Thursday, March 10, 2011

More on the Canadian Housing Bubble

On March 18 new government rules for mortgages come into effect into Canada. Announced with a 60 day delay before implementation, the rules will reduce the amortization period Canadians can spread their mortgage payments over. Starting mid month, the term will be dropped from 35 years to 30 years. The newsclip above talks about the looming changes.

Check out how the news story uses a $300,000 mortgage to analyze the impact. First of all you have a Canadian mortgage broker who dismisses the $106 per month increase in monthly payments the amortization change will bring to that $300,000 mortgage example. She opines it's as easy to handle as 'skipping one meal at a restaurant' per month.

Now consider that Vancouver's average single family house price hit an outrageous $1,173,395 last month.

A $300,000 mortgage? For a shoebox apartment somewhere, perhaps.

As Canadians are consumed by record breaking household debt, consider that total household debt in Canada now tops $1.5-trillion, or three times our nation's national debt, with a debt-to-disposable income ratio now at more than 145%.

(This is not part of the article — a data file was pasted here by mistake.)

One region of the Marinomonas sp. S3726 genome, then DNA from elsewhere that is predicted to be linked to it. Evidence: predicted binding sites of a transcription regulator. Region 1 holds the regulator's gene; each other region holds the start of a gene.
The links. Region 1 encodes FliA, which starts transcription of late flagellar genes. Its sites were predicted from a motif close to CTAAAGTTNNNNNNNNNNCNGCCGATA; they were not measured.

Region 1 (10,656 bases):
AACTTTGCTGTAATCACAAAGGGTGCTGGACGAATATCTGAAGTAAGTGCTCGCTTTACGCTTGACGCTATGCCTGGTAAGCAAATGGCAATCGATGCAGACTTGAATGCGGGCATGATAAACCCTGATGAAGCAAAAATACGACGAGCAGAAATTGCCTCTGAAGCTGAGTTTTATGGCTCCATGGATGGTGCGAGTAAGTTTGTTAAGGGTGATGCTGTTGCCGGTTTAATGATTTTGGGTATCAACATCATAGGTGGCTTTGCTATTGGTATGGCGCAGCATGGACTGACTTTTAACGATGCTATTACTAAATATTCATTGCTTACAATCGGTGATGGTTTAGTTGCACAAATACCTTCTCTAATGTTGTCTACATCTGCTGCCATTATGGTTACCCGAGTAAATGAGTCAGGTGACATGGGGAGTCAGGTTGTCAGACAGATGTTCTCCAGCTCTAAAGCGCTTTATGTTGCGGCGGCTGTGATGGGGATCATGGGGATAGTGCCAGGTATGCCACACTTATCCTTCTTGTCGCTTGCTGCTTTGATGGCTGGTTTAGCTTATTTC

Warnings are now popping up all over about our looming debt situation and borrowing habits.

Bank of Canada Governor Mark Carney has warned several times that debt levels are bloated, and Finance Minister Jim Flaherty is bringing in the above mentioned mortgage rule changes.

Recently a visiting scholar at MIT's Sloan School of Management also commented on our debt binge.

Derek Dunfield, a neuroscientist and visiting scholar in behavioural economics and marketing at MIT, warned in a paper that Canadian consumers "may soon be overwhelmed" given the inevitable rise in interest rates.

High debt levels could have dire economic consequences and "the historically high levels of household debt present two possible problems for the Canadian economy," said Dunfield.

"One scenario is that interest rates rise, house prices drop, and more people begin defaulting on their credit card debt and mortgage obligations. An equally worrying - and perhaps more likely scenario - is that interest rates go up a little, and more of people's disposable income goes to repaying their debt, leading to a significant reduction in consumer spending. Since personal spending on consumer goods and services accounts for 58 per cent of the Canadian gross domestic product, this decrease would provoke a 'made in Canada' recession.".

With that theme in mind Action Canada has released a cartoon short as part of it's new website,, to encourage Canadians to consider the reprecussions of their debt choices.

And for those who would like a primer on the role the Canadian Mortgage and Housing Corporation (CHMC) has played in our housing bubble, there is this cartoon that joins the Xtranormal craze for simplifying complex issues.

For our non-Canadian visitors, CMHC is Canada's version of America's Freddie Mac and Fannie Mae.

This is not going to end well,



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